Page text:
November 28, 2022

Volume XII, Number 332

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Data Extracted From Photographs: Covered Under BIPA?

Our readers know that the Illinois Biometric Information Privacy Act (“BIPA”) is one of our favorite topics.  Enacted in 2008, BIPA continues to raise interesting issues.  One notable one that has emerged is whether BIPA would apply to a photograph of a fingerprint or handprint.  Although the plain text of the statute suggests that BIPA would not apply, the answer is not so clear (at least, according to some courts).  Read on to learn more

At first glance, it seems that BIPA would plainly not apply to a photograph of a fingerprint or handprint.  After all, two crucial definitions of BIPA seem to exclude this scenario.  BIPA regulates “biometric identifiers” and “biometric information.”  The statute expressly states that photographs may not be a “biometric identifier” and excludes information derived from items excluded from the definition of “biometric identifier.”  Therefore, if a photograph may not be considered a “biometric identifier,” then any information taken from it (e.g., a finger or hand print) cannot be “biometric information.” Simple, right?

Courts that have confronted this issue, however, have found otherwise (whether or not these decisions were rightly decided is a question for another day).  Although these cases acknowledge that information learned through a photograph may not be “biometric information,” due to BIPA’s express exclusion of information learned from something that is not a “biometric identifier” (like a photograph), they have begged the question that the information itself may be a “biometric identifier.”

In Monroy v. Shutterfly, Inc., No. 16-cv-10984, 2017 U.S. Dist. LEXIS 149604 (N.D. Ill. Sept. 15, 2017), the court declined to find that BIPA should not apply to the use of facial recognition software to scan a photo of someone’s face.  There were at least two significant takeaways.  First, the court confirmed that the information derived from the photograph of the plaintiff was not “biometric information,” stating:

It is clear that the data extracted from [the] photograph cannot constitute “biometric information” within the meaning of the statute: photographs are expressly excluded from the definition of “biometric identifier,” and the definition of “biometric information” expressly excludes “information derived from items or procedures excluded under the definition of biometric identifiers.”

Second, the information itself, however, could qualify as a “biometric identifier.”  The court stated, in relevant part:

But this leaves open the question of whether the data obtained from the photograph . . . may constitute a “biometric identifier” . . . [the defendant] maintains that by excluding data derived from photographs from the definition of “biometric information,” the Illinois legislature intended to exclude from BIPA’s purview all biometric data obtained from photographs. Accordingly, [the defendant] contends, it would make no sense to interpret “biometric identifier” as including such data.  This reading of the statute seems sensible enough at first blush, but it begins to unravel under scrutiny.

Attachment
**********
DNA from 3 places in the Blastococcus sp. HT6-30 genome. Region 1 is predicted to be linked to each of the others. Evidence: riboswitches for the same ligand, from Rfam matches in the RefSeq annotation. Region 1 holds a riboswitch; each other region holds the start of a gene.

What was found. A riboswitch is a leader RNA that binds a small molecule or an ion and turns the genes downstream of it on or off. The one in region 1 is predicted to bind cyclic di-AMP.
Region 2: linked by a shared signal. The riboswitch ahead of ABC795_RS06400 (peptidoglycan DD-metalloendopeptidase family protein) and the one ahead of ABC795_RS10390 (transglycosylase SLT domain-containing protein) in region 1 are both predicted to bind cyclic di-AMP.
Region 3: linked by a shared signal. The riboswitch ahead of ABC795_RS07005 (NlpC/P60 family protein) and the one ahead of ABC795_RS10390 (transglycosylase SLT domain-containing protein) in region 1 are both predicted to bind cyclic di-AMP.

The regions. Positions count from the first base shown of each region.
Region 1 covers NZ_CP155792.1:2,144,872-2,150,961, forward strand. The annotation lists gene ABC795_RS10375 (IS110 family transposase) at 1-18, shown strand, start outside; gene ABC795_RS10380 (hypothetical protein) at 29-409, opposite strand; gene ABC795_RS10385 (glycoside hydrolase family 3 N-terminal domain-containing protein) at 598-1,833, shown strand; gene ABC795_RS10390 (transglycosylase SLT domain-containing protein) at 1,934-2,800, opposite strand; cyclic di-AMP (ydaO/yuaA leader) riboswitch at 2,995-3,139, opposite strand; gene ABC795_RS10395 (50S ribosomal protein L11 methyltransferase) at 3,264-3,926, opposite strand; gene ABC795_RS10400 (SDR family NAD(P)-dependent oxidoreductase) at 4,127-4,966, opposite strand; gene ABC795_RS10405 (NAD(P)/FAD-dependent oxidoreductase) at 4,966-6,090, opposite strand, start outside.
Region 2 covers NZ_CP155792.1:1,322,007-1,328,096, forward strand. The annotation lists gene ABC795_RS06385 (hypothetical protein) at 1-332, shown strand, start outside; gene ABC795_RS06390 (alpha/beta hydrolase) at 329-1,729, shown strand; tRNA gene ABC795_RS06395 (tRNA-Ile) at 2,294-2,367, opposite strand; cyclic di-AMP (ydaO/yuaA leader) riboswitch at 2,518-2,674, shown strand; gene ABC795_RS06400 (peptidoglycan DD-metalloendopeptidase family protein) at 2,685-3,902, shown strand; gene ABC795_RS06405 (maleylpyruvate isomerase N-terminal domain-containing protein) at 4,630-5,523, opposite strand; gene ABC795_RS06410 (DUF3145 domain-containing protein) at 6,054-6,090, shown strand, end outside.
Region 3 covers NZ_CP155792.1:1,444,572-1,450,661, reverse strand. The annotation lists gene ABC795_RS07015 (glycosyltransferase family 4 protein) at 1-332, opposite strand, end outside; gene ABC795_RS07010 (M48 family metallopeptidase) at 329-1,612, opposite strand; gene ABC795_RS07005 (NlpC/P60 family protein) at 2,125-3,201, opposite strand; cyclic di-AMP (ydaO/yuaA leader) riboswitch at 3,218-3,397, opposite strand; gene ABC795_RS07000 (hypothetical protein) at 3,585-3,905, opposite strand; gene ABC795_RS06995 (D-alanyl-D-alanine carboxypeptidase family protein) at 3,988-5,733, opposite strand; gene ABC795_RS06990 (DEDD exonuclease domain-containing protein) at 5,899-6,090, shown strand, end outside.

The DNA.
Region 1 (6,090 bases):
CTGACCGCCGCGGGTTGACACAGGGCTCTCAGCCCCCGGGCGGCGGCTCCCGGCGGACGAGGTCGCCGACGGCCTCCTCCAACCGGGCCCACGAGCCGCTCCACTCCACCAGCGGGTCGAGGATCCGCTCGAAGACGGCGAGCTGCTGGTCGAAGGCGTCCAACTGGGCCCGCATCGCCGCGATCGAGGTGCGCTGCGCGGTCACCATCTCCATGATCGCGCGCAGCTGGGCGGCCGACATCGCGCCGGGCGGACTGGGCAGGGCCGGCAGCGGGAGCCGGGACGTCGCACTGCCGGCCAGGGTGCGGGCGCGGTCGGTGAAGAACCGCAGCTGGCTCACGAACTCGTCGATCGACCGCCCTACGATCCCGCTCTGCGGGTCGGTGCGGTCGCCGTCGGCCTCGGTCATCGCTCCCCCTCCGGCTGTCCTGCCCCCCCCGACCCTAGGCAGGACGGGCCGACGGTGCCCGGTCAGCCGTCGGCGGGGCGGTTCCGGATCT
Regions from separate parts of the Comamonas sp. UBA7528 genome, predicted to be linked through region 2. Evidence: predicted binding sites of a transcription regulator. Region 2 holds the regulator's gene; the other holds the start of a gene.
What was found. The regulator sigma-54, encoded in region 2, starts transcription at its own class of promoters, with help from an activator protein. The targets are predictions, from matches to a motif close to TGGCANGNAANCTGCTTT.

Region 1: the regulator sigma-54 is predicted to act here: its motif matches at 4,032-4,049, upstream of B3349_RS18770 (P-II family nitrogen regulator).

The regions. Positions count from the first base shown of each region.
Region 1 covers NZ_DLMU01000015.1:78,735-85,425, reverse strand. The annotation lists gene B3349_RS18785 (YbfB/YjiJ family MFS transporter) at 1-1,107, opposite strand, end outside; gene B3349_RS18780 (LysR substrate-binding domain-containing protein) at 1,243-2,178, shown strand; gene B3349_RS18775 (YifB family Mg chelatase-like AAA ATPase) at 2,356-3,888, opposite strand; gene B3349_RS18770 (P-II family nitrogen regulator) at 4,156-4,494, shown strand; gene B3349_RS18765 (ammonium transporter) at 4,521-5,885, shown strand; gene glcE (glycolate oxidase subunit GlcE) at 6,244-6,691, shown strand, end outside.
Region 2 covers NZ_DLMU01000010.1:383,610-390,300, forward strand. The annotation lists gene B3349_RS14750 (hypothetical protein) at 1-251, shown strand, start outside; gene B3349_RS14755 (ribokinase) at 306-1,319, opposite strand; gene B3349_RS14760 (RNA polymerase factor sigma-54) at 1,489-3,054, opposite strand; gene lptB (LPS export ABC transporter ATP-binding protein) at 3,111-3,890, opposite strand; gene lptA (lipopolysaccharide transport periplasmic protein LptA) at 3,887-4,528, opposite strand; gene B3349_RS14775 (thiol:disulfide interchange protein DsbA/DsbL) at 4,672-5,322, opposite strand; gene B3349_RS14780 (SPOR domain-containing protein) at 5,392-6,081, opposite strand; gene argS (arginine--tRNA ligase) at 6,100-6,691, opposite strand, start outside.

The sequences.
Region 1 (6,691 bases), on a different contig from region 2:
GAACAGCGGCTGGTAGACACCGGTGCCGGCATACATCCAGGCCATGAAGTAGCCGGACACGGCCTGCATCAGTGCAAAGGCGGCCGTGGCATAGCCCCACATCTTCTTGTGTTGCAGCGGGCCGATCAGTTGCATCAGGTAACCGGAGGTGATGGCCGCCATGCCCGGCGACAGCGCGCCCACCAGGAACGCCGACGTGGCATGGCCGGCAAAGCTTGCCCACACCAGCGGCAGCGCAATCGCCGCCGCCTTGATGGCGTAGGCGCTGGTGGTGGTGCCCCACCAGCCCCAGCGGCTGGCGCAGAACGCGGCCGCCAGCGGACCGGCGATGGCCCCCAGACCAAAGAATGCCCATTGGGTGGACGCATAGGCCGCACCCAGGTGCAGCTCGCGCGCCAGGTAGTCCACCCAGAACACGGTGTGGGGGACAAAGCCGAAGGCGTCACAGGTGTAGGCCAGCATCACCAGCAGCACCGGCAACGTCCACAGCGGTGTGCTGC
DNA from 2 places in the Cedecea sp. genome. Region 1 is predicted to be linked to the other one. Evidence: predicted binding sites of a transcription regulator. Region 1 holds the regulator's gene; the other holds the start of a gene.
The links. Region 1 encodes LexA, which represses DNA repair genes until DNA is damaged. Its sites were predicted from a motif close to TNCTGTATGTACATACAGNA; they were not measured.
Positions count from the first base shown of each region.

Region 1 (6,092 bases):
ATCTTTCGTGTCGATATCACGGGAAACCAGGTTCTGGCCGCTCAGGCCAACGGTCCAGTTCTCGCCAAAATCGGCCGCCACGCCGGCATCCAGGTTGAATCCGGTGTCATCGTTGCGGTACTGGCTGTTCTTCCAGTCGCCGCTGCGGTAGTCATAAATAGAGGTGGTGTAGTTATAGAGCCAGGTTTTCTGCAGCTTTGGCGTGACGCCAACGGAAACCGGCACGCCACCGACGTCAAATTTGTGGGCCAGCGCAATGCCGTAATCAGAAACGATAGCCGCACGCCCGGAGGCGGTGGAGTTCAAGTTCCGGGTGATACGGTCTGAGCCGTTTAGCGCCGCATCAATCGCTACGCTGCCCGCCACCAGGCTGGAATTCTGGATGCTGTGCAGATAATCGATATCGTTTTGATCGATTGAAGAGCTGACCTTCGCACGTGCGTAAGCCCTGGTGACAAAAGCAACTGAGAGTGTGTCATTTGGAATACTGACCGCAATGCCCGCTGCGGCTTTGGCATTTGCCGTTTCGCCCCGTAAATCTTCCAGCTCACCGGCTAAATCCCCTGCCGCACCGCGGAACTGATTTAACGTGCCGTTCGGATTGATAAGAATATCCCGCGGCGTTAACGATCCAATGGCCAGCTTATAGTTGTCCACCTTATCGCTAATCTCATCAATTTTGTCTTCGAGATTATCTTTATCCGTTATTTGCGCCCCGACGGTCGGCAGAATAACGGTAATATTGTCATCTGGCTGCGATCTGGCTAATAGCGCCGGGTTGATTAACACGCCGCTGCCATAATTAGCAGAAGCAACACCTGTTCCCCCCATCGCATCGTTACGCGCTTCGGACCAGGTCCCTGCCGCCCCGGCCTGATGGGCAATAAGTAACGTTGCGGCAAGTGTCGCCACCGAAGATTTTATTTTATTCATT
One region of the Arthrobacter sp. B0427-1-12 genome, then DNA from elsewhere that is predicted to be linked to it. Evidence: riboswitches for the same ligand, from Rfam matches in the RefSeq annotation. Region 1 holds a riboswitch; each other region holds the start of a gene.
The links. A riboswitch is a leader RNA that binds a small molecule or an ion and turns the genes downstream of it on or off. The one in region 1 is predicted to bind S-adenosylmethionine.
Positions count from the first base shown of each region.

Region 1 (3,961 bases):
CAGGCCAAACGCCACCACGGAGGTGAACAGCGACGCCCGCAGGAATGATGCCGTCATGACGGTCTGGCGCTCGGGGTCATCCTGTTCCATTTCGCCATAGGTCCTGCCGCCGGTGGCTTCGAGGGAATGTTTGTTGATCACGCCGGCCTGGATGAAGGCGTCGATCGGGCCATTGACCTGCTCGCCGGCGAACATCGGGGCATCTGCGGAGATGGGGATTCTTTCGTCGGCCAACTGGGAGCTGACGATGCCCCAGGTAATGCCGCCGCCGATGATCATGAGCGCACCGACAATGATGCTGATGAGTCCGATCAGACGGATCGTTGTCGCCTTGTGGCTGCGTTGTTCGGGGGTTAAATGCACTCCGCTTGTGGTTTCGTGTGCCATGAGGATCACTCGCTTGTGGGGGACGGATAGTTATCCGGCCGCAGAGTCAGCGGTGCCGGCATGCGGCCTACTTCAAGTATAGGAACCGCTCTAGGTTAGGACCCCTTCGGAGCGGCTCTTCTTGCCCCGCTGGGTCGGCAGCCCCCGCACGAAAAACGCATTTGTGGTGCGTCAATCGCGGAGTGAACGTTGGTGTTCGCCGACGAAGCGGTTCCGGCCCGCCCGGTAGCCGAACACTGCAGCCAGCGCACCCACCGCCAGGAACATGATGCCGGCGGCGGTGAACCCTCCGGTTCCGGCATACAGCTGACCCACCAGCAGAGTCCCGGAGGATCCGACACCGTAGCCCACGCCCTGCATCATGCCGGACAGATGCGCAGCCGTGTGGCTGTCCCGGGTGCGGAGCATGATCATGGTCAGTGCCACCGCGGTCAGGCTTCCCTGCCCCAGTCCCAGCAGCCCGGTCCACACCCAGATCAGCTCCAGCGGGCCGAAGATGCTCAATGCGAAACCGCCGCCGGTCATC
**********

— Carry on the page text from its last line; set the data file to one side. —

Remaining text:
Notably, the court rejected an argument that BIPA only applies to data that is collected in-person, as opposed to an automated process, like facial recognition software.  Here, the court addressed fingerprints in photographs, noting:

As an initial matter, [the defendant’s] argument assumes that the other biometric identifiers listed in the definition can be obtained only via in-person processes. That is incorrect. For example, it appears that fingerprints and retinal scans can be obtained from images and photographs.

Monroy continues a trend in earlier case law.  See Norberg v. Shutterfly, Inc., 152 F. Supp. 3d 1103, 1106 (N.D. Ill. 2015) (denying motion to dismiss regarding automated use of facial recognition software on photos because plaintiff was not presented with a written biometrics policy or consented to have his biometric identifiers used).

There you have it.  Whether or not other courts when confronted with the same question rule similarly remains to be seen–particularly in light of BIPA’s plain language.

© Copyright 2022 Squire Patton Boggs (US) LLPNational Law Review, Volume XI, Number 84
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About this Author

Aaron Garavaglia Insurance Litigation Attorney Squire Patton Boggs Washington DC
Associate

Aaron Garavaglia focuses his practice on litigation, including insurance-related matters. As a litigator, he has worked with and addressed employment practices liability insurance policies, mass tort claims, insolvent insurers, captives and complex commercial litigation matters.

While in law school, Aaron interned at the US Department of Justice, US House of Representatives and US Court of Appeals for the Federal Circuit. Additionally, he was Senior Federal Circuit Editor for the American University Law Review.

Prior to law school, Aaron was a paralegal for an...

202-457-6436
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